The University was founded in 1832 as the third university in England.
Durham is a collegiate university. Its twelve colleges and two
societies offer first class accommodation close to the academic
departments, and to facilities for sport, music and drama. They help
promote the University's very friendly atmosphere. The University of
Durham is one of the UK's leading centres of scientific
research. Mathematical Sciences (Applied Section), Physics, Chemistry
and Engineering were all awarded the highest grade (5) research rating
by the HEFCE in the last national research assessment.


Durham University Library contains an excellent collection of books,
monographs and conference proceedings in statistics and other subject
areas, and a good selection of current periodicals. In addition, it
provides access to and training opportunities for a range of
electronic information resources. These include catalogues of other
libraries, bibliographic data sources such as BIDS and OCLC
FirstSearch, and access to the rapidly expanding range of information
(bulletin boards, online journals and others) available through the

The Department of Mathematical Sciences also has its own research
library, the Collingwood Library, which contains a smaller collection
of books and collected works primarily for research, and an
undergraduate library.

The University and the Department of Mathematical Sciences together
offer excellent computer facilities for calculation, document
preparation and communication via the Internet and with external
computing services. The facilities are provided on both UNIX
workstations and PCs.


Members of the research group in statistics and applied probability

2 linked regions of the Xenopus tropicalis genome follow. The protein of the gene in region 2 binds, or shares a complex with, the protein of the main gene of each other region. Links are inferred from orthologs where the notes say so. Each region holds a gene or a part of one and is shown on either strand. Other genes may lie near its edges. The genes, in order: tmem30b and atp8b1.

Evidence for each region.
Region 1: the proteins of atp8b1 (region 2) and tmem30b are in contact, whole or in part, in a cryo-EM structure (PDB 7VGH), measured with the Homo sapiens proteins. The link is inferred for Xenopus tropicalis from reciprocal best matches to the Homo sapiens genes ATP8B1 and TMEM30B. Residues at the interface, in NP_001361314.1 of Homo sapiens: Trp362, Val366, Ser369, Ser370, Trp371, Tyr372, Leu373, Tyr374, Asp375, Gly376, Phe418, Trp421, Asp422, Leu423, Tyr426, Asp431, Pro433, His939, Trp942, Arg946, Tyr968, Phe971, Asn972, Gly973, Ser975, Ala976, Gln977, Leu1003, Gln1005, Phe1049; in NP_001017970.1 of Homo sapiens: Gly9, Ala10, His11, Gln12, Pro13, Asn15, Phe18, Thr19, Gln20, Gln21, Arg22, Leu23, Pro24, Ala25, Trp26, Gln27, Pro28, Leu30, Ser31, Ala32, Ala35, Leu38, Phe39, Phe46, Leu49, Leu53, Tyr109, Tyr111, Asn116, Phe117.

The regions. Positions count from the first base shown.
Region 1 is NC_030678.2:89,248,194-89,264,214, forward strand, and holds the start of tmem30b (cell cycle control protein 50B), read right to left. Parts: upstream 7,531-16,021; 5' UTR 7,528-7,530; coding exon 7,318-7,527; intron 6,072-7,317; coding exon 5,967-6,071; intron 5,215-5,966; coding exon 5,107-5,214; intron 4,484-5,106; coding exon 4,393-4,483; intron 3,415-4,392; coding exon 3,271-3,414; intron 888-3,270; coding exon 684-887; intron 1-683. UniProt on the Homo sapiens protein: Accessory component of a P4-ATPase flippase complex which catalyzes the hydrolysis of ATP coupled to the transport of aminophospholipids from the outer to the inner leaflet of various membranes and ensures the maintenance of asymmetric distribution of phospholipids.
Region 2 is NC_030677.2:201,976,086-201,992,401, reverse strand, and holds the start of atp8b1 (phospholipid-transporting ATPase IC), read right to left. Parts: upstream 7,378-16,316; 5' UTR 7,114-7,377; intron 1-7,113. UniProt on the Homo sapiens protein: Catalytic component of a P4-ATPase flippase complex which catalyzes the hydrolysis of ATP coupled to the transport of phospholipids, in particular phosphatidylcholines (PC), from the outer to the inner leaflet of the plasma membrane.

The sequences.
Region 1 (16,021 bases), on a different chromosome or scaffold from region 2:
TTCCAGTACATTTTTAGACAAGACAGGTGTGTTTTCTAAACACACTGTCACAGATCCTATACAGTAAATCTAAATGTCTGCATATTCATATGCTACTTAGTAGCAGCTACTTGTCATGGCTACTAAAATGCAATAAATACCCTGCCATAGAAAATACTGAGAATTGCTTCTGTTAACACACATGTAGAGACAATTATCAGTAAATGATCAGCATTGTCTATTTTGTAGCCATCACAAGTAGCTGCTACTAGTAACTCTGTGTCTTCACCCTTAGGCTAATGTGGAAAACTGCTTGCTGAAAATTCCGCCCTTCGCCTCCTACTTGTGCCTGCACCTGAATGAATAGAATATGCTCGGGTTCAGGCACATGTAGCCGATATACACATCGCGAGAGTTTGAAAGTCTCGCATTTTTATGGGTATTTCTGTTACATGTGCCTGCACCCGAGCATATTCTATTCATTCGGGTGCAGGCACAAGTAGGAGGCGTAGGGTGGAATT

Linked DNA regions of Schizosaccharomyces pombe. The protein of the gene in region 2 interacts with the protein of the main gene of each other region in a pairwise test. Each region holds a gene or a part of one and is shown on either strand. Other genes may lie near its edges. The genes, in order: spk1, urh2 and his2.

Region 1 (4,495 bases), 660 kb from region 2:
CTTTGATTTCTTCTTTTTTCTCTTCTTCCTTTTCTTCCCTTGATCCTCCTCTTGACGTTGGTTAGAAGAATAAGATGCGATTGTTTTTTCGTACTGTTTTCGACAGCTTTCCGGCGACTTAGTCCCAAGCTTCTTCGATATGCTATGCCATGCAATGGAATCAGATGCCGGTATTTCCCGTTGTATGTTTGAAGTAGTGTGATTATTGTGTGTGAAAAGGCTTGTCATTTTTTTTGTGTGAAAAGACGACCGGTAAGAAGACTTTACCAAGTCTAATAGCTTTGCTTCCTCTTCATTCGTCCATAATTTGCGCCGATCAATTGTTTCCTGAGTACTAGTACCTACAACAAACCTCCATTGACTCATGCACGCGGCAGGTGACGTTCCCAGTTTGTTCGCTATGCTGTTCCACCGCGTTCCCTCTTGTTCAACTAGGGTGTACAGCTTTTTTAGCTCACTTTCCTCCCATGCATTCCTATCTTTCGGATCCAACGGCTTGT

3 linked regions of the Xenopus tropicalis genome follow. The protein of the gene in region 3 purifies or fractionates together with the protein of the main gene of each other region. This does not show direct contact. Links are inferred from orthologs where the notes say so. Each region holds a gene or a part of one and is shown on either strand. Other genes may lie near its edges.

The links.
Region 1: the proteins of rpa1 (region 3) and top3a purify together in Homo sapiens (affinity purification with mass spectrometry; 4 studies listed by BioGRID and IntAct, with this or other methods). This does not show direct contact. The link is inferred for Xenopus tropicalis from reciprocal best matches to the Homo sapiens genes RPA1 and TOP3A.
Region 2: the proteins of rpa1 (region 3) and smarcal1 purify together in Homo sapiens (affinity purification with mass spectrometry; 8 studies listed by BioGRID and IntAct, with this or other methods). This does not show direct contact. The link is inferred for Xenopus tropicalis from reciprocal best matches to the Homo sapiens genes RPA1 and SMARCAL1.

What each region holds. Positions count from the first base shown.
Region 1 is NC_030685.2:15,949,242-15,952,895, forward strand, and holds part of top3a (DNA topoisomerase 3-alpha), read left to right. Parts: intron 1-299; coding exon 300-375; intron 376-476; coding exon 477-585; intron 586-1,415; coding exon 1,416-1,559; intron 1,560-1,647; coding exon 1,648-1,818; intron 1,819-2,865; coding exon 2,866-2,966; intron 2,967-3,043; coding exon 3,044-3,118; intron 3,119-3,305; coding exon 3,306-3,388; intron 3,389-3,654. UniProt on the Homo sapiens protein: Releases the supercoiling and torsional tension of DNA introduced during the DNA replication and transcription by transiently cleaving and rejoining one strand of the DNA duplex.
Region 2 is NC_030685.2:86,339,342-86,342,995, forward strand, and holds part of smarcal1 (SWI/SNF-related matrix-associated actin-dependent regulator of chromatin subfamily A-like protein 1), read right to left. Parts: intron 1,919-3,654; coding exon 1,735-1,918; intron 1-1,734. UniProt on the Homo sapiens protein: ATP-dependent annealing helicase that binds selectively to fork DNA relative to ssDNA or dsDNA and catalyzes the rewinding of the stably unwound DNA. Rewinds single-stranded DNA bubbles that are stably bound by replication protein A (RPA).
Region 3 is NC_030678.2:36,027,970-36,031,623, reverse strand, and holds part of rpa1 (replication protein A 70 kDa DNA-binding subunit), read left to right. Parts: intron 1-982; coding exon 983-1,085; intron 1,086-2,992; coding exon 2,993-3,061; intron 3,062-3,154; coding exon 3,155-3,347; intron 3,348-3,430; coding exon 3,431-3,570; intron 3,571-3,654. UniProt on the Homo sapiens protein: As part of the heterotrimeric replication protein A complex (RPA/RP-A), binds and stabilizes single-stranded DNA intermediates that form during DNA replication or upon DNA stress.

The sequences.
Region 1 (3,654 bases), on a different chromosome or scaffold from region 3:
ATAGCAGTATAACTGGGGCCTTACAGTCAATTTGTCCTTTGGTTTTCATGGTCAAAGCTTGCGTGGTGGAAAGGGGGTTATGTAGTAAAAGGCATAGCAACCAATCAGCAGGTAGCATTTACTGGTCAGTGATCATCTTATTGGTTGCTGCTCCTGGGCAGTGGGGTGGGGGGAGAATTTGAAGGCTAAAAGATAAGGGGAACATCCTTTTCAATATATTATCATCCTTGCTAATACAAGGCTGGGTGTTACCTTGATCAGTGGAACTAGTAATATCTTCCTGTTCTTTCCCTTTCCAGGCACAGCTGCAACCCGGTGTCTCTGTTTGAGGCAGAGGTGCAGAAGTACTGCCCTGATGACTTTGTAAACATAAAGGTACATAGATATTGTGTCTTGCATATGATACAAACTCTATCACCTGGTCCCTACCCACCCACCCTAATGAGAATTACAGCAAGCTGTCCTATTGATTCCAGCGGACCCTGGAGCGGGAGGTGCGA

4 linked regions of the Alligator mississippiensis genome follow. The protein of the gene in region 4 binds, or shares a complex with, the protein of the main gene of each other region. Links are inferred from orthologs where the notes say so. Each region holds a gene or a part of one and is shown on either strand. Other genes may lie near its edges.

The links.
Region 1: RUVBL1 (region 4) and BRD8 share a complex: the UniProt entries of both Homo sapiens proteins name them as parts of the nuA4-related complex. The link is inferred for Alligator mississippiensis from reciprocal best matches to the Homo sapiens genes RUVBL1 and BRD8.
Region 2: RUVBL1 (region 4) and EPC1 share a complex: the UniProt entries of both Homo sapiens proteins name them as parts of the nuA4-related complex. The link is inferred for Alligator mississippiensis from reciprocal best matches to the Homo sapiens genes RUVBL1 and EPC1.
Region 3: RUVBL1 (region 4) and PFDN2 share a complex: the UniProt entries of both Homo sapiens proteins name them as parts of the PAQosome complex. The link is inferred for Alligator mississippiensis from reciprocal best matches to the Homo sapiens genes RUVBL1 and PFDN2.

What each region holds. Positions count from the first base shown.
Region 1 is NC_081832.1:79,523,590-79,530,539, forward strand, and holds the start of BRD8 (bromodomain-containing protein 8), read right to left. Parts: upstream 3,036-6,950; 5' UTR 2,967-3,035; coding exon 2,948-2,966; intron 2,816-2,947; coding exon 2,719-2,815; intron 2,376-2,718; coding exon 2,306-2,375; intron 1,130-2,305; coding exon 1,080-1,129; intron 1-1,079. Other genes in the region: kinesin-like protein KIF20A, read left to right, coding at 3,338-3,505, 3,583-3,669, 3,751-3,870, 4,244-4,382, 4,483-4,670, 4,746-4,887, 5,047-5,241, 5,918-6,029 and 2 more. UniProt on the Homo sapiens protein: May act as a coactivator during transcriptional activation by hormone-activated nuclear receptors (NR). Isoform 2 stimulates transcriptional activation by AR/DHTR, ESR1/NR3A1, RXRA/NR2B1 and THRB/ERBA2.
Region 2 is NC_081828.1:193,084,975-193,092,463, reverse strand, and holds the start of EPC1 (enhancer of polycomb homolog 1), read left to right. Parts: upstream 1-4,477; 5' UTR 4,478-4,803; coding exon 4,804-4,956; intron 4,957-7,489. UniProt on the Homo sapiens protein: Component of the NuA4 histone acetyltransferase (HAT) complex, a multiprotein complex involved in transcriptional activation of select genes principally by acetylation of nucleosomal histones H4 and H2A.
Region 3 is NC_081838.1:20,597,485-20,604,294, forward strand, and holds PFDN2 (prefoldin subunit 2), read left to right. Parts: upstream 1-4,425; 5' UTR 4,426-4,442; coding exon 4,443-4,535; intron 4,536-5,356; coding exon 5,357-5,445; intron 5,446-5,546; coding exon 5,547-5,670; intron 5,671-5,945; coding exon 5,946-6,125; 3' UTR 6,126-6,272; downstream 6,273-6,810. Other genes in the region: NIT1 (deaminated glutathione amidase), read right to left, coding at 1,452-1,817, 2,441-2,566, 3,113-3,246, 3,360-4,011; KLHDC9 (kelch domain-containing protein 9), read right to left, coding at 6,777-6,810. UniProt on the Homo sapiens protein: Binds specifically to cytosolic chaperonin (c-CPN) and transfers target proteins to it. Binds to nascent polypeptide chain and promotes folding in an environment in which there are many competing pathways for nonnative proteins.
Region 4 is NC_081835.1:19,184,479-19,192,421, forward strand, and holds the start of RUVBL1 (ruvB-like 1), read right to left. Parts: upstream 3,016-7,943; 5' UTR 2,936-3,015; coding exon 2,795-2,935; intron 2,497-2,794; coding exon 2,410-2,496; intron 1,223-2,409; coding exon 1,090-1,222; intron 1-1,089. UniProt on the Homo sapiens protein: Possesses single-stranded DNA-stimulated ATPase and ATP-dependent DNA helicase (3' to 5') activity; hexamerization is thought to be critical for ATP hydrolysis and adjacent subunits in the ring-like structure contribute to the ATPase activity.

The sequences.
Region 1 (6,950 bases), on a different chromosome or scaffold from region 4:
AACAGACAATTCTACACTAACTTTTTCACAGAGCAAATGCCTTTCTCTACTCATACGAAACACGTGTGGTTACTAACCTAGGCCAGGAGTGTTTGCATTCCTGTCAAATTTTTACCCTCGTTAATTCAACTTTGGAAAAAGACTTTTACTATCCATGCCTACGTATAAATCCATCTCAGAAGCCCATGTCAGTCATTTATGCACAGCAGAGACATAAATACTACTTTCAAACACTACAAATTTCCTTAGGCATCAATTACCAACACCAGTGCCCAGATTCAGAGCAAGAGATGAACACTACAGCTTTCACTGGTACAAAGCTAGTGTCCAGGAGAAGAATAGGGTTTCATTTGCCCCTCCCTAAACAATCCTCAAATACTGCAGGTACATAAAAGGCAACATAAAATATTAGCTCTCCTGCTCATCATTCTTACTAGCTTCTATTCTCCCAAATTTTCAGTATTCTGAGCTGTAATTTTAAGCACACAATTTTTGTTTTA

FPA Coolen (Bayesian reliability, software testing, foundations of statistics)
PS Craig (spatial statistics, dynamic models, applied Bayes linear methods)
M Goldstein (Bayes (linear) methods, decision theory, foundations)
IM MacPhee (stochastic decision processes, applied probability)
MD Penrose (geometric probability, percolation, interacting particle systems)
AH Seheult (robust analysis of designed experiments, applied Bayesian methods)
DA Wooff (Bayes linear methods, graphical models)

The interests of the group range over a wide range of topics
associated with statistics and probability. These include:

Bayesian methods:

Bayes linear methodology offers a systematic way of analysing
uncertainty, based on the combination of statistical data and a linear
analysis of limited aspects of expert judgements. Similar in spirit to
other Bayesian approaches, it is often more straightforward to apply
to complex problems. The approach addresses fundamental practical and
philosophical issues about learning-based on partial knowledge. To
implement the rich mathematical theory underlying this methodology, we
have developed a general purpose programming language, which handles
large practical applications by using graphical models to analyse and
display information flow. You can find out about more about our
development on the World Wide Web by accessing the Durham statistics
home page (URL

Applied statistics:

We are particularly interested in substantial research problems,
arising from our contacts with other academic departments and with
industry. Current projects include: computer experiments for history
matching for hydrocarbon reservoirs; applications of Bayes linear
methods to problems in oil and gas pipeline technology; sales
forecasting in large competitive markets; industrial experimentation
for quality control; collaborations with engineers developing hip
replacements; with archaeologists using spectrometry to determine
object composition; with medical physicists on measurement problems in

Robust analysis of designed experiments:

Anomalous behaviour in data from designed experiments is common and